Information of this kind is tumbling out right and left now. The latest update comes from John Solomon, who had an article at The Hill on Tuesday describing a spreadsheet referenced by his sources at the FBI in which each statement of fact from the Steele dossier was meticulously laid out. It was reportedly a “months-long” effort to check out each item, although Solomon doesn’t say exactly when the process started. It might have been as early as July 2016, given that Steele reportedly passed the initial portions of the dossier to his FBI contact Michael Gaeta in early July. It was probably no later than the end of July, when “Crossfire Hurricane” was launched.
Whenever it started, however, Solomon’s report indicates that in early 2017, the FBI interviewed a Russian who was one of Christopher Steele’s “main providers of intelligence,” and came away quite dubious about the contents of the dossier. According to Solomon, “The FBI came to suspect that the Russian misled Steele, either intentionally or through exaggeration.”
Especially worth noting: the significance of the “facts” thrown in doubt by this judgment. Solomon offers these examples:
For example, U.S. intelligence found no evidence that Carter Page, during a trip to Moscow in July 2016, secretly met with two associates of Vladimir Putin — Rosneft oil executive Igor Sechin and senior government official Igor Divyekin — as part of the effort to collude with the Trump campaign, as Steele reported.
Trending: Los Angeles starts to defund its police
As examples go, that’s plenty. Carter Page has always maintained that no such meetings happened, and the suggestion that they did was never really credible, given the very high level at which Sechin and Divyekin operate in Russian power circles. But more to the point, if these meetings are eliminated as verified or even probable events, there is zero justification for putting Carter Page under surveillance. The hook for the FISA authority on him was his supposed connection, however brief or non-recurring, to Putin’s inner circle. Without that, he’s just a guy — actually, an FBI cooperative source on some matters since 2013 — whose work in the energy industry took him to Russia to give a speech at a conference in 2016.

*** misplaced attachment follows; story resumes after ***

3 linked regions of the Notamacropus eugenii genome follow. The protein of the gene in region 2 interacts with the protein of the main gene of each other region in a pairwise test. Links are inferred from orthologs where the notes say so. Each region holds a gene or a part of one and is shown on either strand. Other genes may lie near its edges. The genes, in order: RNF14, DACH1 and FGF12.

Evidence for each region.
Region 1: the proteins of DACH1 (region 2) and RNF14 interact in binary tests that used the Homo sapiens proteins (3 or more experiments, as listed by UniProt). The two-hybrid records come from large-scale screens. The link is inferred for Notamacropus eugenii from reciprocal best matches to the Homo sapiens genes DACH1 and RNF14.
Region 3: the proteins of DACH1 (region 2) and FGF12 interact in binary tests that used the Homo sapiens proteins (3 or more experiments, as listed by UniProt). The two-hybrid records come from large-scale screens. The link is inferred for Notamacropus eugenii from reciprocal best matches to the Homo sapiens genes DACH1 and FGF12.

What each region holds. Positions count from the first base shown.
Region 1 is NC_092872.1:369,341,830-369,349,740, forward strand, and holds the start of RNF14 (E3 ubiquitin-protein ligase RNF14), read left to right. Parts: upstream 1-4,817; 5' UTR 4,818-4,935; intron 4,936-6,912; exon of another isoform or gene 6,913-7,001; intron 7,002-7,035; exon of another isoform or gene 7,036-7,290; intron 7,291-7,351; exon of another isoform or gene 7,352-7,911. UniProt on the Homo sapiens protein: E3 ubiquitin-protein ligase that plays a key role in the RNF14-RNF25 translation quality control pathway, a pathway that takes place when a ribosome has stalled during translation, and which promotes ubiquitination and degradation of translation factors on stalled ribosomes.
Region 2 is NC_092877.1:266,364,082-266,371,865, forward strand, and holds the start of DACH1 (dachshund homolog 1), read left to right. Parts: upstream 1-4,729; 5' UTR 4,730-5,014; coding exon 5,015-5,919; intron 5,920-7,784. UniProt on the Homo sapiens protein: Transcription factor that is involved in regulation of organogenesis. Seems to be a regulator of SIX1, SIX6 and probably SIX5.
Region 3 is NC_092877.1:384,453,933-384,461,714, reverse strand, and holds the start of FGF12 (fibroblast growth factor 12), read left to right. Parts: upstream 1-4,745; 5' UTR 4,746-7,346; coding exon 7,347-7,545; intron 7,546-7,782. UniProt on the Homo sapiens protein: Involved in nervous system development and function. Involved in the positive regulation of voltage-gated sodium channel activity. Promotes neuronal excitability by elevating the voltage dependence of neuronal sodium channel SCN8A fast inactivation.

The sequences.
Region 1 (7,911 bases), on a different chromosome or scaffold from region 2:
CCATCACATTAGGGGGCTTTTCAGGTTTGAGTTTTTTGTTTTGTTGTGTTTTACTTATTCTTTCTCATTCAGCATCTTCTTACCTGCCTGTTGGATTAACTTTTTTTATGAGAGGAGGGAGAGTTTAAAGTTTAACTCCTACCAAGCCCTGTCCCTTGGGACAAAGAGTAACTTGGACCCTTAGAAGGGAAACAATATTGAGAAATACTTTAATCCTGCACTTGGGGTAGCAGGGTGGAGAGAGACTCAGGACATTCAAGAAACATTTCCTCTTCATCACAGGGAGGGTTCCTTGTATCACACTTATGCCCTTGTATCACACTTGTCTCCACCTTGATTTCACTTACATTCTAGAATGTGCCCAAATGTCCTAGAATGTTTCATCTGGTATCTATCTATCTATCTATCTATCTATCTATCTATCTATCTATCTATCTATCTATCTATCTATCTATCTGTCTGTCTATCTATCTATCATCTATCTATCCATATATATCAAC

Solomon did a brief interview with Sean Hannity on Fox News on Tuesday, in which he pointed out that early 2017 was months before the expiration of the FISA authority on Page, and would have preceded at least two of the applications to the court to extend the authority. The FBI had the conclusions in hand that most seriously undermined the contents of the dossier, and yet continued to seek renewal of the surveillance authority.
Video h/t Jim Hoft, Gateway Pundit.
I would note two other things as well. One, Page was under surveillance from October 2016 to mid-2017, and there is nothing to indicate that the FBI found anything else — anything beyond the contents of the dossier — to justify renewing the surveillance authority against him. So with the dossier’s key claims about Page debunked by early 2017, it certainly looks suspicious that the FBI was still using the dossier to justify surveillance of Carter Page.
The other note is that the timeline Solomon suggests, and the eventual outcome — virtually all of the dossier’s important claims shot down — are particularly embarrassing for the initial FISA application in October 2016. What looks glaringly apparent is that the “Woods procedures” went entirely by the wayside for this FISA surveillance venture. If the FBI’s vetting of the dossier started sometime in July or August 2016, and by early 2017 an interview with a Russian source had wrapped the thing up, hook, line, and spreadsheet, as mostly bogus, there is simply no way that it somehow looked verified and credible at the waypoint of the first FISA application in October 2016.
The probability — always high — that the FBI and DOJ were using the media reports from David Corn and Michael Isikoff to bolster the dossier’s appearance of credibility for the first application soars again. The Corn and Isikoff articles also mapped back to Steele, as he shopped the information from his dossier around in media circles and to the DOJ.
One additional nugget from Solomon puts the icing on that particular cake. He reports that some portion of the dossier’s “facts” consisted simply of things anyone could have pulled off the Web using a search engine.
One source estimated the spreadsheet found upward of 90 percent of the dossier’s claims to be either wrong, nonverifiable or open-source intelligence found with a Google search.
A number of independent media analysts have suggested all along that quite a bit of the dossier was put together based on open-source research done by Nellie Ohr. Whether she did it, or Steele himself ran a few Google searches (or both), acquiring the information didn’t require special access to sensitive Russian sources. It apparently didn’t even require the journalistic connections of a Glenn Simpson, or some of the other associates in the Fusion GPS stable. (Although Simpson probably had a hand in writing the eventual product, as his wife Mary Jacoby boasted in 2017.)
I doubt anyone is much surprised at this point.